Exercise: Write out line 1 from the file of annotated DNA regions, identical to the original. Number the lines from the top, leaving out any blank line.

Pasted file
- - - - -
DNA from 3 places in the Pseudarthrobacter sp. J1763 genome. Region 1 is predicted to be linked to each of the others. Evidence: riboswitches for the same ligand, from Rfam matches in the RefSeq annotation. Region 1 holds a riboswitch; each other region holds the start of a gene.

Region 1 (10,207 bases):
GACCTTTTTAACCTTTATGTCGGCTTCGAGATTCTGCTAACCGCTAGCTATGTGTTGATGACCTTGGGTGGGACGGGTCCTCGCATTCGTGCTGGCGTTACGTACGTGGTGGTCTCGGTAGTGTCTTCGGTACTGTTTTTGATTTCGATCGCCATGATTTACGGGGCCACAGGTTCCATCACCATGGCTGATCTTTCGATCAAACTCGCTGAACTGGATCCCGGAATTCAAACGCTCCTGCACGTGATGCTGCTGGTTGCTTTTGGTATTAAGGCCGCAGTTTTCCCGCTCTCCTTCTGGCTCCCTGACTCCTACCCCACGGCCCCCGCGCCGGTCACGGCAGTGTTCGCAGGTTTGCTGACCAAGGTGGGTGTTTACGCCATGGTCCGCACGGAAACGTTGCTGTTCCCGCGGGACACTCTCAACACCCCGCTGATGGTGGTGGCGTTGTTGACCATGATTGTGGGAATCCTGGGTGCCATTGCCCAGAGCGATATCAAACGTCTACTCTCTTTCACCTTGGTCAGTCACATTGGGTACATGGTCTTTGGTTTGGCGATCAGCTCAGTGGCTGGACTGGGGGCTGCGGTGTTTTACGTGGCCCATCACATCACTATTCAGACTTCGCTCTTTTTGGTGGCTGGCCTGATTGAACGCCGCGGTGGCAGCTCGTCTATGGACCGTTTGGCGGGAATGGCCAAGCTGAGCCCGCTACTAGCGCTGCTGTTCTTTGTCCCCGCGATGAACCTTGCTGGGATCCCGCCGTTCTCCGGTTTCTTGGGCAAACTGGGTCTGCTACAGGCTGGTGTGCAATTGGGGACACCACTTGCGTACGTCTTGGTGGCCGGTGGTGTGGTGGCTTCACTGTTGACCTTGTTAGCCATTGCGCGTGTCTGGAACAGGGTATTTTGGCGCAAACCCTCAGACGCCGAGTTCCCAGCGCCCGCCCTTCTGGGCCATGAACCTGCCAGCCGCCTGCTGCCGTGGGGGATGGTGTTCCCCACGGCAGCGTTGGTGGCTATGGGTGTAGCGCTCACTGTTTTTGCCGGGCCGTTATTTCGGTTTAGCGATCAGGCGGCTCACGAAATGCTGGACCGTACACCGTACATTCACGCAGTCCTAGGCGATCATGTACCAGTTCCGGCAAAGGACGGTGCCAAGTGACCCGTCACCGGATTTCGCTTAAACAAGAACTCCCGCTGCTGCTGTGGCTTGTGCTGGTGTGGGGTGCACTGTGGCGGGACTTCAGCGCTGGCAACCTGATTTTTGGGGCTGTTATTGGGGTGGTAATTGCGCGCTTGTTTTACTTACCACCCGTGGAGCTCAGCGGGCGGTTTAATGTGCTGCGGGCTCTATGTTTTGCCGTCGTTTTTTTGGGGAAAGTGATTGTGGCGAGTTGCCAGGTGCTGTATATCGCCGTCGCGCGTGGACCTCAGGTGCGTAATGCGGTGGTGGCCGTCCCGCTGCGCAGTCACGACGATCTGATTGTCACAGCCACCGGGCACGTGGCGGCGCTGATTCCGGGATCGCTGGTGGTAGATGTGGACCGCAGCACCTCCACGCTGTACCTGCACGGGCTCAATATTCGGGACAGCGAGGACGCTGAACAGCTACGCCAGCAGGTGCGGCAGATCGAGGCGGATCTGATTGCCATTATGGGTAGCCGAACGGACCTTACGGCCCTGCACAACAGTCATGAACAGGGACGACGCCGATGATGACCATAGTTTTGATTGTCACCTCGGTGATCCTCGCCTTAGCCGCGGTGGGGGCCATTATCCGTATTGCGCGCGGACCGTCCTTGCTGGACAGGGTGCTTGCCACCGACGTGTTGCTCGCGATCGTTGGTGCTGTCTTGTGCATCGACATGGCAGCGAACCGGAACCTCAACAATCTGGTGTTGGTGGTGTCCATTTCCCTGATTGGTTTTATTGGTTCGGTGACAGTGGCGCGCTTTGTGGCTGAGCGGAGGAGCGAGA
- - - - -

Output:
DNA from 3 places in the Pseudarthrobacter sp. J1763 genome. Region 1 is predicted to be linked to each of the others. Evidence: riboswitches for the same ligand, from Rfam matches in the RefSeq annotation. Region 1 holds a riboswitch; each other region holds the start of a gene.